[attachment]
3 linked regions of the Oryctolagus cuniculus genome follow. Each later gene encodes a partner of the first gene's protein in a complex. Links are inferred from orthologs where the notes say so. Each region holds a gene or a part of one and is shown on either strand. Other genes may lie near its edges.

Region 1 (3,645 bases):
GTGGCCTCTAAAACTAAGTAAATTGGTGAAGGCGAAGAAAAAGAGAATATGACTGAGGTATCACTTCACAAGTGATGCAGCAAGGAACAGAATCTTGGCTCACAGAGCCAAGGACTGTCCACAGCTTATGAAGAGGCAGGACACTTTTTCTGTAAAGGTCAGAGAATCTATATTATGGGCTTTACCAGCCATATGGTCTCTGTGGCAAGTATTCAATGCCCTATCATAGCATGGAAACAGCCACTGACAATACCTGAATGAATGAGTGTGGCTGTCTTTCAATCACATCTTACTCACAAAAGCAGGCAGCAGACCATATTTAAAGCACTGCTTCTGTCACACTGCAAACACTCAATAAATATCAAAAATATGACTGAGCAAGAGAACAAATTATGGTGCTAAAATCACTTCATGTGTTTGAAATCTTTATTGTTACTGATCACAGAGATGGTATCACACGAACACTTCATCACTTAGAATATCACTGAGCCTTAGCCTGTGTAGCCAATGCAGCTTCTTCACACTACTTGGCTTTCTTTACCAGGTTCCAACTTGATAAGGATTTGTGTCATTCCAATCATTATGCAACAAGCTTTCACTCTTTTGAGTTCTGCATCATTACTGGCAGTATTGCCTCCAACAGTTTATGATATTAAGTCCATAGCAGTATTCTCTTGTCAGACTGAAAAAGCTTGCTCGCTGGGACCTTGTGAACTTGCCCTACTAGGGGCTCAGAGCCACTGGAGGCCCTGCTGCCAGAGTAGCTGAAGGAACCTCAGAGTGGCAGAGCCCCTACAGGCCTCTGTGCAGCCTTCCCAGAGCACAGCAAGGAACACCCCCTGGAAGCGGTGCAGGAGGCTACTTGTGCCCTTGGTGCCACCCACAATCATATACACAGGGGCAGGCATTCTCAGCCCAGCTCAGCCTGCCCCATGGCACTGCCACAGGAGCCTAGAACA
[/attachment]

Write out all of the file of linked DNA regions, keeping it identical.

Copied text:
3 linked regions of the Oryctolagus cuniculus genome follow. Each later gene encodes a partner of the first gene's protein in a complex. Links are inferred from orthologs where the notes say so. Each region holds a gene or a part of one and is shown on either strand. Other genes may lie near its edges.

Region 1 (3,645 bases):
GTGGCCTCTAAAACTAAGTAAATTGGTGAAGGCGAAGAAAAAGAGAATATGACTGAGGTATCACTTCACAAGTGATGCAGCAAGGAACAGAATCTTGGCTCACAGAGCCAAGGACTGTCCACAGCTTATGAAGAGGCAGGACACTTTTTCTGTAAAGGTCAGAGAATCTATATTATGGGCTTTACCAGCCATATGGTCTCTGTGGCAAGTATTCAATGCCCTATCATAGCATGGAAACAGCCACTGACAATACCTGAATGAATGAGTGTGGCTGTCTTTCAATCACATCTTACTCACAAAAGCAGGCAGCAGACCATATTTAAAGCACTGCTTCTGTCACACTGCAAACACTCAATAAATATCAAAAATATGACTGAGCAAGAGAACAAATTATGGTGCTAAAATCACTTCATGTGTTTGAAATCTTTATTGTTACTGATCACAGAGATGGTATCACACGAACACTTCATCACTTAGAATATCACTGAGCCTTAGCCTGTGTAGCCAATGCAGCTTCTTCACACTACTTGGCTTTCTTTACCAGGTTCCAACTTGATAAGGATTTGTGTCATTCCAATCATTATGCAACAAGCTTTCACTCTTTTGAGTTCTGCATCATTACTGGCAGTATTGCCTCCAACAGTTTATGATATTAAGTCCATAGCAGTATTCTCTTGTCAGACTGAAAAAGCTTGCTCGCTGGGACCTTGTGAACTTGCCCTACTAGGGGCTCAGAGCCACTGGAGGCCCTGCTGCCAGAGTAGCTGAAGGAACCTCAGAGTGGCAGAGCCCCTACAGGCCTCTGTGCAGCCTTCCCAGAGCACAGCAAGGAACACCCCCTGGAAGCGGTGCAGGAGGCTACTTGTGCCCTTGGTGCCACCCACAATCATATACACAGGGGCAGGCATTCTCAGCCCAGCTCAGCCTGCCCCATGGCACTGCCACAGGAGCCTAGAACA